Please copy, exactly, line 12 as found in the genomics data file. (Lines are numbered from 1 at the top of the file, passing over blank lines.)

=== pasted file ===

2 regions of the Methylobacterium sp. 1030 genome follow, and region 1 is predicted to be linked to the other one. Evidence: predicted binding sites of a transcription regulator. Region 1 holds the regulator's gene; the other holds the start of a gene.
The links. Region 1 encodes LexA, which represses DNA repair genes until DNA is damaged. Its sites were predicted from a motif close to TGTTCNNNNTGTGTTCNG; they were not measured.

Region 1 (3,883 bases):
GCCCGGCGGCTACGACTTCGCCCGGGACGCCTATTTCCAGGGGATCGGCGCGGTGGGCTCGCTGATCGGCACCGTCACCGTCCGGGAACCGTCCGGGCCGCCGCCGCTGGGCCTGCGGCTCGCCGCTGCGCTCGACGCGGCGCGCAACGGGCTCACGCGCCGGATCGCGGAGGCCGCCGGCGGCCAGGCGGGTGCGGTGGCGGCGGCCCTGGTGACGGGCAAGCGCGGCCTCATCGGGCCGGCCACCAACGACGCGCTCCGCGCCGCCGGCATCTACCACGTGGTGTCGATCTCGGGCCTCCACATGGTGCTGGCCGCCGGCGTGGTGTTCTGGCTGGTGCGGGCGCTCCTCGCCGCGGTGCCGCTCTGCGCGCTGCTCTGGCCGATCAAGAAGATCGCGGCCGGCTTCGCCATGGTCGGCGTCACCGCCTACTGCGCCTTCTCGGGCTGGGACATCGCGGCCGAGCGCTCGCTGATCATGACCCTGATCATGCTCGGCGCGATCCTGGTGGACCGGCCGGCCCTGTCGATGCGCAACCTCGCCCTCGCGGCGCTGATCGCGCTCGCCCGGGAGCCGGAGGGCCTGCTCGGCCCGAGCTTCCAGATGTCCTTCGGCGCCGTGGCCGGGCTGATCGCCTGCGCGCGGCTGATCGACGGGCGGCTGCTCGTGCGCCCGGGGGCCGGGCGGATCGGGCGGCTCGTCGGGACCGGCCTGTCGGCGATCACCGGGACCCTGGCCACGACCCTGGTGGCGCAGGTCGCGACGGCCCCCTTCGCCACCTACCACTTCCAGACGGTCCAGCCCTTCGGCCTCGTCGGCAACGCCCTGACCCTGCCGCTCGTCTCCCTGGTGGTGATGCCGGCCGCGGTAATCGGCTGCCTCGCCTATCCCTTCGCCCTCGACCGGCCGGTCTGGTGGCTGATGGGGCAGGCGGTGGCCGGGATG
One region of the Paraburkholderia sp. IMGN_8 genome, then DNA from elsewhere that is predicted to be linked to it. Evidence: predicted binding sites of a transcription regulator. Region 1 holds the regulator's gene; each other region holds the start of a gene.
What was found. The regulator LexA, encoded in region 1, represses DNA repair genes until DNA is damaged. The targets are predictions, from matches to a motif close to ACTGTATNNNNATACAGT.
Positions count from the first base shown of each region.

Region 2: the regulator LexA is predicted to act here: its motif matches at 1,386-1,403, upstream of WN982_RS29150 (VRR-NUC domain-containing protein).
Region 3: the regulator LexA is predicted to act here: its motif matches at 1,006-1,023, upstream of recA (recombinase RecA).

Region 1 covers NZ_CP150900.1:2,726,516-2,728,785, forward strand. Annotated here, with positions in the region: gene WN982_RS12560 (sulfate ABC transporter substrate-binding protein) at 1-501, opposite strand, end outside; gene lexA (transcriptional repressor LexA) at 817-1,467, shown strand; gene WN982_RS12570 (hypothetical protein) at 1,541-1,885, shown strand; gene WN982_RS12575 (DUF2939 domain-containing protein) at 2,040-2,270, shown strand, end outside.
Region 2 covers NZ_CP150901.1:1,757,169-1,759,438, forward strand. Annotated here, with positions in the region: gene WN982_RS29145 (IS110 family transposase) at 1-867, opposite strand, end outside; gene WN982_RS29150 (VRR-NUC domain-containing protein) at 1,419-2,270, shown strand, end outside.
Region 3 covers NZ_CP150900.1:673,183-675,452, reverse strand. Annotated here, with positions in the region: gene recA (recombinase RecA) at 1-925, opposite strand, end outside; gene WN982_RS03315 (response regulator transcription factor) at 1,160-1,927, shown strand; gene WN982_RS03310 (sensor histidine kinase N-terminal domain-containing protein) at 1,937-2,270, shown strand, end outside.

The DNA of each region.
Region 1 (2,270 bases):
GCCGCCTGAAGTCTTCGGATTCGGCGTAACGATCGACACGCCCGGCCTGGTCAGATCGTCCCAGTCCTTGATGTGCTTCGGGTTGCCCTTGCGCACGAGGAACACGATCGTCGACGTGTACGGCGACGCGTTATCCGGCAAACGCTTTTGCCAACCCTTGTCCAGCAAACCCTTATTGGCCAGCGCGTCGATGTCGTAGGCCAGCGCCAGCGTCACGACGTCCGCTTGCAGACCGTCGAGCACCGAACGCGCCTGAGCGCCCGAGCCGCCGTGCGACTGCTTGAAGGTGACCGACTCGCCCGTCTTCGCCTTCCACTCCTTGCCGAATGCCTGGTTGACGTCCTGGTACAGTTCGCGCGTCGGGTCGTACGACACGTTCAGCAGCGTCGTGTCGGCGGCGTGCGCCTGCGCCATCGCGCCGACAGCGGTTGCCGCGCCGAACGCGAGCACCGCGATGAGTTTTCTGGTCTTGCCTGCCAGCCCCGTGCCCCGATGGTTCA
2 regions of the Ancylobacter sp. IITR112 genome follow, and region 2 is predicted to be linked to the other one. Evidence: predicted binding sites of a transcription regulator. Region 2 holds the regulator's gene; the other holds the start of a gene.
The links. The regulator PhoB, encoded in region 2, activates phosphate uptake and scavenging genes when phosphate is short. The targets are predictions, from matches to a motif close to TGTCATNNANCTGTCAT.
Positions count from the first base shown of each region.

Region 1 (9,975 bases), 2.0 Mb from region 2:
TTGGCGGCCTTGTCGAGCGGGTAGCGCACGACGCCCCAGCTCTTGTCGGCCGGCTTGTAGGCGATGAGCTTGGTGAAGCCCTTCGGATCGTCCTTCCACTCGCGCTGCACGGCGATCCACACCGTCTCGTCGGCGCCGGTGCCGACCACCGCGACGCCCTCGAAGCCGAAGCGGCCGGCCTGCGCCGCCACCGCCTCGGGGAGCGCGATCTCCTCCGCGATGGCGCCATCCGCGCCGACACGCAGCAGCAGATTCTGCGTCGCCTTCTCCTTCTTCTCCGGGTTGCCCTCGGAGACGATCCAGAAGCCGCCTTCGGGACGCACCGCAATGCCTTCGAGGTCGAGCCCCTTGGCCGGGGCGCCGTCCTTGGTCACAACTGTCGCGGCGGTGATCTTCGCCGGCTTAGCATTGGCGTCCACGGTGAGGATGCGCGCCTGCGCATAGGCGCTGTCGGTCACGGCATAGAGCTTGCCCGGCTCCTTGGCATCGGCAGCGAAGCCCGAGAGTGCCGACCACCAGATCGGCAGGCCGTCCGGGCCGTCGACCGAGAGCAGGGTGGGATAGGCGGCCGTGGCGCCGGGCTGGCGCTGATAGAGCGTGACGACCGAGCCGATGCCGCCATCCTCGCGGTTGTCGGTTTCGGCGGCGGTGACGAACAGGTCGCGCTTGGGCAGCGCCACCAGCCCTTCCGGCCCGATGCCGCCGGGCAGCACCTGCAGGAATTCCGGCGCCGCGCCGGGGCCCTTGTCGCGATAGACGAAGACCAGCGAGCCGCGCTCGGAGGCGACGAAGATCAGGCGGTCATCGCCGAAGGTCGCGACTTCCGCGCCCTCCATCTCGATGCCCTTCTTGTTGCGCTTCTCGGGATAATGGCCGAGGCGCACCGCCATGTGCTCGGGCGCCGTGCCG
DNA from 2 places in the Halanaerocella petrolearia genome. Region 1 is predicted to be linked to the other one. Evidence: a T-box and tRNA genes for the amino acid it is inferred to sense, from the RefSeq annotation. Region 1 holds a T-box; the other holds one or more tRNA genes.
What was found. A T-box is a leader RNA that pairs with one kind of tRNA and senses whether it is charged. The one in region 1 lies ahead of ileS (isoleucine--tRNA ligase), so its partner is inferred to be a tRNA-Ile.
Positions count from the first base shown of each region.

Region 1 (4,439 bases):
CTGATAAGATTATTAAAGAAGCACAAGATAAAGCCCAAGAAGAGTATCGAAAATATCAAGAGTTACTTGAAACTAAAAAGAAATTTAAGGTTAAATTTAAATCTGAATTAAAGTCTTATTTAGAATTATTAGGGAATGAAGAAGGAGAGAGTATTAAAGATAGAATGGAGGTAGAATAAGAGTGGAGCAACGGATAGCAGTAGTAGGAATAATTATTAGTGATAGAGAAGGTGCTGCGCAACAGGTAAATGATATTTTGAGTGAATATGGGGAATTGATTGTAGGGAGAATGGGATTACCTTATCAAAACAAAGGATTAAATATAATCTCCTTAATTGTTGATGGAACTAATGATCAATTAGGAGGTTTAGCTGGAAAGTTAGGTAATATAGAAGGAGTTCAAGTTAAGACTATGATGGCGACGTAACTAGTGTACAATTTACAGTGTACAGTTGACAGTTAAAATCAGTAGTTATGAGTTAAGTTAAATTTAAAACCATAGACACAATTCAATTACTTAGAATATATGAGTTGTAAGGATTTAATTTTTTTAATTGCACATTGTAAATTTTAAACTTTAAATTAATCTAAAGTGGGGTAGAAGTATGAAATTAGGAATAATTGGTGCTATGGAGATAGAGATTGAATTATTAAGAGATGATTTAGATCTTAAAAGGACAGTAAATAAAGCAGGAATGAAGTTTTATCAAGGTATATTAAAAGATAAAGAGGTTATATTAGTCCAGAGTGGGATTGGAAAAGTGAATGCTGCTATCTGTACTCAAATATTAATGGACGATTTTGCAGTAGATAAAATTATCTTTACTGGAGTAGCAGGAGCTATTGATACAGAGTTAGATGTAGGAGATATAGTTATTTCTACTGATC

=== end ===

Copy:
Region 3 covers NZ_CP150900.1:673,183-675,452, reverse strand. Annotated here, with positions in the region: gene recA (recombinase RecA) at 1-925, opposite strand, end outside; gene WN982_RS03315 (response regulator transcription factor) at 1,160-1,927, shown strand; gene WN982_RS03310 (sensor histidine kinase N-terminal domain-containing protein) at 1,937-2,270, shown strand, end outside.